Kids Around Fallen Leaves

3 Great Tips to Remove Fallen Leaves

During the autumn months, you’ll have seen the wildlife take advantage of the delights of your autumnal garden. From birds making the most of berries, and squirrels scurrying around looking for goodies they can store for those cold winter months.

With winter fast arriving, wildlife will be working harder looking for food to store, and there are some steps you can take in your garden to help the wildlife. At eSpares, we believe one of the main tasks which you’ll need to carry out on a regular basis this winter is the cleaning up of fallen leaves.

As pretty as the golden browns, oranges and yellows on offer may be, fallen leaves left on your garden can cause problems. Not only can it lead to your lawn becoming damaged, but leaves left to rot away in flowerbeds can also damage plants by restricting light, leading to fungal disease.

So how do you effectively clean up what seems like a never ending stream of fallen leaves? Whilst the temptation may be to leave them until the trees are bare and then tackle them all in one go, this can hinder your garden.

Instead, at eSpares we’d recommend using one of the techniques listed below, and whilst there is no right or wrong answer some are obviously easier than others.

The Traditional Way:

Perhaps one of the most traditional ways of clearing up fallen leaves is to rely on a rake.

Whilst this is a more manual way of clearing up the leaves within your garden, it will enable you to place all offending debris into a nice neat pile. You can then scoop up the leaves removing them for good.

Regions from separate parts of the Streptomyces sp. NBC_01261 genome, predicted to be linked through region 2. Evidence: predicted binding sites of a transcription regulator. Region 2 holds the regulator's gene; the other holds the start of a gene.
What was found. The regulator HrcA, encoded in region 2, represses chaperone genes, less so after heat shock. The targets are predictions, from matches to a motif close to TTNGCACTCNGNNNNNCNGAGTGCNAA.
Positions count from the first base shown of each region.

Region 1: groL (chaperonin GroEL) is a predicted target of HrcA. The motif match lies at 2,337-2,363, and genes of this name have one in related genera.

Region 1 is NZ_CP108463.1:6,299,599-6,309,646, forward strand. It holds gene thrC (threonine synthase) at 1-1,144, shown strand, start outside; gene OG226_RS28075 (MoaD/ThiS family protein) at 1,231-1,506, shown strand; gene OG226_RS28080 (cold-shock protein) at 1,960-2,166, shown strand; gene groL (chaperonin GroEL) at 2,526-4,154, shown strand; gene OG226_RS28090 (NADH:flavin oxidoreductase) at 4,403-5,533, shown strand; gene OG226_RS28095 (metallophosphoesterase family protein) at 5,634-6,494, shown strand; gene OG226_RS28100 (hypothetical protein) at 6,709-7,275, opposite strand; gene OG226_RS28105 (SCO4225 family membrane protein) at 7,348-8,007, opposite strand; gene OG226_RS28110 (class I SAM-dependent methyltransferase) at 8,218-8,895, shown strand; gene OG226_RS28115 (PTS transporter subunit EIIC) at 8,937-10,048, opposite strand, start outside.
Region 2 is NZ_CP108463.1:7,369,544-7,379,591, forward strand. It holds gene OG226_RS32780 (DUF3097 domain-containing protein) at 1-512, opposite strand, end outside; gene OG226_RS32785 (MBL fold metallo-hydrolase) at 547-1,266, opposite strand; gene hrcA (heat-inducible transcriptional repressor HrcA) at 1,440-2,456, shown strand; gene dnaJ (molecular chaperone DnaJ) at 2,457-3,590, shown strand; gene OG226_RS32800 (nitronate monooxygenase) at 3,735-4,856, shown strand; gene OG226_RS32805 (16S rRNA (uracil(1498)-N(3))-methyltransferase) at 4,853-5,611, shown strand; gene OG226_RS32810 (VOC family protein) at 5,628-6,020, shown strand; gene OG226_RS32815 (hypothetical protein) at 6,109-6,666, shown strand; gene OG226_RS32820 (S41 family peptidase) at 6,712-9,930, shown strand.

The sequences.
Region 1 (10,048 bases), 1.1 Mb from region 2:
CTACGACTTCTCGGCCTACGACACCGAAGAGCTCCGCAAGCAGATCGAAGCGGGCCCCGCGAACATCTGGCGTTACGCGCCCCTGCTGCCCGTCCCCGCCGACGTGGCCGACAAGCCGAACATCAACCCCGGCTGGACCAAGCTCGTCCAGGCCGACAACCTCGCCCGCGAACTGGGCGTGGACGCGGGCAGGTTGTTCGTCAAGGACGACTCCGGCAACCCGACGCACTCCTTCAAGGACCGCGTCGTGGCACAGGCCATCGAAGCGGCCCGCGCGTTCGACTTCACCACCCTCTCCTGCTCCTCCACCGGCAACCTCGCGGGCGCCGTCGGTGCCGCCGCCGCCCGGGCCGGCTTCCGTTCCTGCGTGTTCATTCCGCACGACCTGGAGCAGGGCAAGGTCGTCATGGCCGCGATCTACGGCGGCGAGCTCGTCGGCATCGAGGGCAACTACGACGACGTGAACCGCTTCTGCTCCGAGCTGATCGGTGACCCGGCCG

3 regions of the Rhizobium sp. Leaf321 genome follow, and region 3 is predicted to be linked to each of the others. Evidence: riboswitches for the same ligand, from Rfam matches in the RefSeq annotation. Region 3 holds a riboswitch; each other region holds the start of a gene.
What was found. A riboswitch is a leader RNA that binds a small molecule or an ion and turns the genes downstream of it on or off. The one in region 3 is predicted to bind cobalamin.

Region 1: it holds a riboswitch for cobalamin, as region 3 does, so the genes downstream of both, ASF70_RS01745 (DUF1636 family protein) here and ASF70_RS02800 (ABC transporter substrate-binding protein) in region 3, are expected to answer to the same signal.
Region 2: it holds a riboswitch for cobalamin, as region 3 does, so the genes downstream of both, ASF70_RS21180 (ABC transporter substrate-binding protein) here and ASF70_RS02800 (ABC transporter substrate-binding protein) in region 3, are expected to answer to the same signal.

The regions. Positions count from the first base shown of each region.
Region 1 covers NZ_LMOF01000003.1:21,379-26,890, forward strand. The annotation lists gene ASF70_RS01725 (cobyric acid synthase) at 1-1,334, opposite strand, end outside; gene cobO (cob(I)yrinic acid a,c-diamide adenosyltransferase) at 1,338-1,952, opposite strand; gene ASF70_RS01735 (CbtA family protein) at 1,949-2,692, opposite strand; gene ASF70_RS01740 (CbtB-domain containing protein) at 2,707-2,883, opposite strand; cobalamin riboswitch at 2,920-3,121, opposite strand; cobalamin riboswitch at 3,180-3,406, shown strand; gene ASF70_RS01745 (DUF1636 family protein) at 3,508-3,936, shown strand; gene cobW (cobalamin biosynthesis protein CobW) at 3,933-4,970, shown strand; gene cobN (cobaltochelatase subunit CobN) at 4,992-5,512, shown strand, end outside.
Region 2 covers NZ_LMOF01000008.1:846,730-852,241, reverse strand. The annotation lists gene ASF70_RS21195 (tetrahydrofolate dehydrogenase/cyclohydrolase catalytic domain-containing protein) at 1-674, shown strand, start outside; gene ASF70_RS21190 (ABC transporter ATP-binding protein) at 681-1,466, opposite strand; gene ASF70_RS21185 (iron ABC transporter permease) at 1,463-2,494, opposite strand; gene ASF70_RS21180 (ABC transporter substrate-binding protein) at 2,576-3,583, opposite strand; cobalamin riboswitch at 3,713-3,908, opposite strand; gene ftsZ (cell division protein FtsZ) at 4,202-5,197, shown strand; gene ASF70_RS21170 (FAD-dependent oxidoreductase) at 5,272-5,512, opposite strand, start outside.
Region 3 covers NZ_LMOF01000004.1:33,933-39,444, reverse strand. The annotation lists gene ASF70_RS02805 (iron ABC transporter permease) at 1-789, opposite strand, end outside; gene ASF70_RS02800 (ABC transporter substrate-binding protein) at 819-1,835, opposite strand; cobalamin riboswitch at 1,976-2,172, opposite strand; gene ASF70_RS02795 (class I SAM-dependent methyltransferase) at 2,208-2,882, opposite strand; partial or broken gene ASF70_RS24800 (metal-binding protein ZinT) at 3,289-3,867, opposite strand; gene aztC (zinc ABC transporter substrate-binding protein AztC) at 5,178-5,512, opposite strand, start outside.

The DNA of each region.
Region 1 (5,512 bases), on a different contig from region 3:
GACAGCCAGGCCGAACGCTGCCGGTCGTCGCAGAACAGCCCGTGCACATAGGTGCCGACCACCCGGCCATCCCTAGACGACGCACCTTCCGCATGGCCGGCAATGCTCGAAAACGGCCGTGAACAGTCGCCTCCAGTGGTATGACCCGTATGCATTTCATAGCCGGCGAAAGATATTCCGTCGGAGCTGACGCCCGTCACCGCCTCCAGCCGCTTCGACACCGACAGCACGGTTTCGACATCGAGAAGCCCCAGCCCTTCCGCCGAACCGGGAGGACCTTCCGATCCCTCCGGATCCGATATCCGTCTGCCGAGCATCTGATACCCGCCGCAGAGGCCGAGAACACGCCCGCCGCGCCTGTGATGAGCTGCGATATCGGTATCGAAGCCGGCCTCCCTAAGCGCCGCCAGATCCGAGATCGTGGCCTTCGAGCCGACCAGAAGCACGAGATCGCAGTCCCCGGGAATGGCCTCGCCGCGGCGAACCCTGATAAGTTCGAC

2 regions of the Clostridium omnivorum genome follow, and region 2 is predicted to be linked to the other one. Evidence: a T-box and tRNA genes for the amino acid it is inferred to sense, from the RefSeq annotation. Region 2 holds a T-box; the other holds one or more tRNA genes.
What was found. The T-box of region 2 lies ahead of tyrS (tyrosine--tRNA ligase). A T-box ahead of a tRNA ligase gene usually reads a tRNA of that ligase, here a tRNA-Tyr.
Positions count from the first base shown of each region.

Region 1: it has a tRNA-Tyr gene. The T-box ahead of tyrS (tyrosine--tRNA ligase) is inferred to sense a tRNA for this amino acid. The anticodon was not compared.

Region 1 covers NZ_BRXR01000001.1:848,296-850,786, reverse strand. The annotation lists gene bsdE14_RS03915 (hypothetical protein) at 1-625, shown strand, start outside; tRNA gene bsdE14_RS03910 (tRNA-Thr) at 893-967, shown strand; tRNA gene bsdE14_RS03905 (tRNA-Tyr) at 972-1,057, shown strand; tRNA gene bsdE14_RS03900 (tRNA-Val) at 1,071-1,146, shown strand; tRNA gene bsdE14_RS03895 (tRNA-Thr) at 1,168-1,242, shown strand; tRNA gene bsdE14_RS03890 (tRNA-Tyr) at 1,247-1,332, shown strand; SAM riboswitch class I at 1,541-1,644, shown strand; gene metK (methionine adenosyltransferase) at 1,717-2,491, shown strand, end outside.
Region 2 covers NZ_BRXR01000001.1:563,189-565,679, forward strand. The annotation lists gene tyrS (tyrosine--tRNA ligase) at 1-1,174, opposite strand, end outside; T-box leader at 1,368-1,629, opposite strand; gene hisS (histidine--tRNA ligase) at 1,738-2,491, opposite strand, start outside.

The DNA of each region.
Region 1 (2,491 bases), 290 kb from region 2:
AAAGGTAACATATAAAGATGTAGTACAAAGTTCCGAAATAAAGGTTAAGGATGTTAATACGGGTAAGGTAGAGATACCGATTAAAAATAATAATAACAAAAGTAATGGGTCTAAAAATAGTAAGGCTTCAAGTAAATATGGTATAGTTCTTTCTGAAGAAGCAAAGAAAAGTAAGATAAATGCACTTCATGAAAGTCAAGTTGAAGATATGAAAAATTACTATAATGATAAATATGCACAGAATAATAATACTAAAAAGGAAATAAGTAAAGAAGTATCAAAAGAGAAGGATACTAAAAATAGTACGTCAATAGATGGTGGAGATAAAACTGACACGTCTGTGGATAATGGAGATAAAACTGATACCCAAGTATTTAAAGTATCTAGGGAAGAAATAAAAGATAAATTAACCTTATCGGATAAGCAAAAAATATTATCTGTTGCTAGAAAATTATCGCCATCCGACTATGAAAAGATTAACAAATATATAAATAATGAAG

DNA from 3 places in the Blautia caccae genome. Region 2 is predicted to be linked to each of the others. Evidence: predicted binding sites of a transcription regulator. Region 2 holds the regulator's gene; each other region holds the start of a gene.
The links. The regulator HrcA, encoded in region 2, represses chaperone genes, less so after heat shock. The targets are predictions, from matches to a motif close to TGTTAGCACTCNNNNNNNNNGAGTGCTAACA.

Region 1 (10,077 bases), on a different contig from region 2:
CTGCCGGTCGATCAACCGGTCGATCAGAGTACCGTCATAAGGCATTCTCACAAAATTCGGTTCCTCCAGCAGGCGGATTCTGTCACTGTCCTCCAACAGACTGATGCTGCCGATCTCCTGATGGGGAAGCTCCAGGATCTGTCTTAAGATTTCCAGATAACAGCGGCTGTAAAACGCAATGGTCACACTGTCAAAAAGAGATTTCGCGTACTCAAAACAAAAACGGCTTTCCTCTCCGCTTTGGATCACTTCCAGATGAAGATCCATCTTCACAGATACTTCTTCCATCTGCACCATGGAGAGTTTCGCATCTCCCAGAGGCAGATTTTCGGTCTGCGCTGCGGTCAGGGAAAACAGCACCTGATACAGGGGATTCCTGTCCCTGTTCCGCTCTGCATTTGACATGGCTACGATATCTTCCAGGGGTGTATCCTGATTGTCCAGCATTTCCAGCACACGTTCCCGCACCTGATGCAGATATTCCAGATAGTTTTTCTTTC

Unfortunately, the traditional way does come with some downsides. It takes time and effort to tackle the fallen leaves within your garden. There are also the difficulties of finally removing the piles of fallen leaves; although using manual leaf collectors can help.

If the traditional method is not your style, then why not consider using the lawnmower.

The Lawnmower Method:

Ok, we know the lawnmower is predominately used to keep your lawn in shape throughout the spring and summer months, but it can also be used to collect leaves from your lawn. Make sure before putting it away for the year, you consider whether this method is for you.

Ideally, you should use a lawnmower which has a mulching blade on it (and if you have a Flymo model, these can be purchased via eSpares). With the mulching blade attached to your mower go over the lawn in the same way you would if you were cutting it.

By doing this, you’ll mulch the leaves up, enabling them to be absorbed by the lawn. You will also be providing some much needed nutrients which can help your lawn grow.

For those who don’t have a mulching blade on their mower, but still wish to use such a technique, you set your mower on its highest cut. Go over the lawn again collecting the leaves within the collection basket.

Although this method can be more time consuming than manually collecting the leaves, our green fingered gurus here at eSpares don’t believe that it is necessarily the best method. Instead this honour falls to the trusted garden vacuum.

The Garden Vacuum:

The garden vacuum, potentially not the most common garden appliance, is definitely worth having within your locker if you are serious about keeping your garden in tip-top shape.

We’ve recently discussed “How to Pick Your Ideal Garden Vac” and for those looking to make light work of removing fallen leaves from the garden, a garden vacuum is a must.

The garden vacuum removes the need for manual work, as well as the need to pile leaves up before getting rid of them. With the right vac, those combined with a blower, you can easily remove leaves loitering within various corners, nooks and crannies of your garden.

With your preferred method of removing those pesky fallen leaves from your garden decided, all that is left is to decide what to do with them. Again, there may be a temptation to bag them up and take them to the tip, or to burn them. But fallen leaves can offer so much more.

Ideally, you should place them within a compost bin and leave them to rot away into leaf mould. Although this can take as long as twelve months, it will be worth the wait. Leaf mould is very beneficial for your garden as it helps the soil retain moisture and improve the drainage.

By following these helpful eSpares gardening tips, you can ensure that your garden is in top condition year round!


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